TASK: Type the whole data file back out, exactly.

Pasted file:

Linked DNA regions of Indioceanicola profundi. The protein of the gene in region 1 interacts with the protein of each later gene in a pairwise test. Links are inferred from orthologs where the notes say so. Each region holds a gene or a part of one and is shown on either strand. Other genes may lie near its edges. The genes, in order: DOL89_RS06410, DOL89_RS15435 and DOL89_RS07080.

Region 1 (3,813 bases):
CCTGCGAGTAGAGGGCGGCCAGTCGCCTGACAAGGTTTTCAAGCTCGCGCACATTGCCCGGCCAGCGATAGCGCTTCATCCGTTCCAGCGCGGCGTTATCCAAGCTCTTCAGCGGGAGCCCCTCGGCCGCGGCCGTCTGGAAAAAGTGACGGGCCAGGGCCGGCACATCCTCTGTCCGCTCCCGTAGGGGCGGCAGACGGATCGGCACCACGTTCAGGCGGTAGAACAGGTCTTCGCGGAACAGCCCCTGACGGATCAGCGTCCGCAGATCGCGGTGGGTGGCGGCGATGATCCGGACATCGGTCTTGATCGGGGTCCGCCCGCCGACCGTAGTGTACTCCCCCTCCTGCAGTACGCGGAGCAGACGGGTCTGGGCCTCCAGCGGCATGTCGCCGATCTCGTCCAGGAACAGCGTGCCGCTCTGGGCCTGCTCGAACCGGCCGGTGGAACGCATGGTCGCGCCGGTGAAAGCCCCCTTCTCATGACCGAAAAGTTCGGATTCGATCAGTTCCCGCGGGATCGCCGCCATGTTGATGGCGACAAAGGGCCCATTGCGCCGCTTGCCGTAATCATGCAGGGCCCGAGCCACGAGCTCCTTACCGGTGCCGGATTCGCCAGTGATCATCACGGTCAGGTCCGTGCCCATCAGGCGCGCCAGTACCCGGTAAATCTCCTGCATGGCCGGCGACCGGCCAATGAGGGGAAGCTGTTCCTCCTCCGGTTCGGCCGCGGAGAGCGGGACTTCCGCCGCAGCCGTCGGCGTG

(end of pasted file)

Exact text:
Linked DNA regions of Indioceanicola profundi. The protein of the gene in region 1 interacts with the protein of each later gene in a pairwise test. Links are inferred from orthologs where the notes say so. Each region holds a gene or a part of one and is shown on either strand. Other genes may lie near its edges. The genes, in order: DOL89_RS06410, DOL89_RS15435 and DOL89_RS07080.

Region 1 (3,813 bases):
CCTGCGAGTAGAGGGCGGCCAGTCGCCTGACAAGGTTTTCAAGCTCGCGCACATTGCCCGGCCAGCGATAGCGCTTCATCCGTTCCAGCGCGGCGTTATCCAAGCTCTTCAGCGGGAGCCCCTCGGCCGCGGCCGTCTGGAAAAAGTGACGGGCCAGGGCCGGCACATCCTCTGTCCGCTCCCGTAGGGGCGGCAGACGGATCGGCACCACGTTCAGGCGGTAGAACAGGTCTTCGCGGAACAGCCCCTGACGGATCAGCGTCCGCAGATCGCGGTGGGTGGCGGCGATGATCCGGACATCGGTCTTGATCGGGGTCCGCCCGCCGACCGTAGTGTACTCCCCCTCCTGCAGTACGCGGAGCAGACGGGTCTGGGCCTCCAGCGGCATGTCGCCGATCTCGTCCAGGAACAGCGTGCCGCTCTGGGCCTGCTCGAACCGGCCGGTGGAACGCATGGTCGCGCCGGTGAAAGCCCCCTTCTCATGACCGAAAAGTTCGGATTCGATCAGTTCCCGCGGGATCGCCGCCATGTTGATGGCGACAAAGGGCCCATTGCGCCGCTTGCCGTAATCATGCAGGGCCCGAGCCACGAGCTCCTTACCGGTGCCGGATTCGCCAGTGATCATCACGGTCAGGTCCGTGCCCATCAGGCGCGCCAGTACCCGGTAAATCTCCTGCATGGCCGGCGACCGGCCAATGAGGGGAAGCTGTTCCTCCTCCGGTTCGGCCGCGGAGAGCGGGACTTCCGCCGCAGCCGTCGGCGTG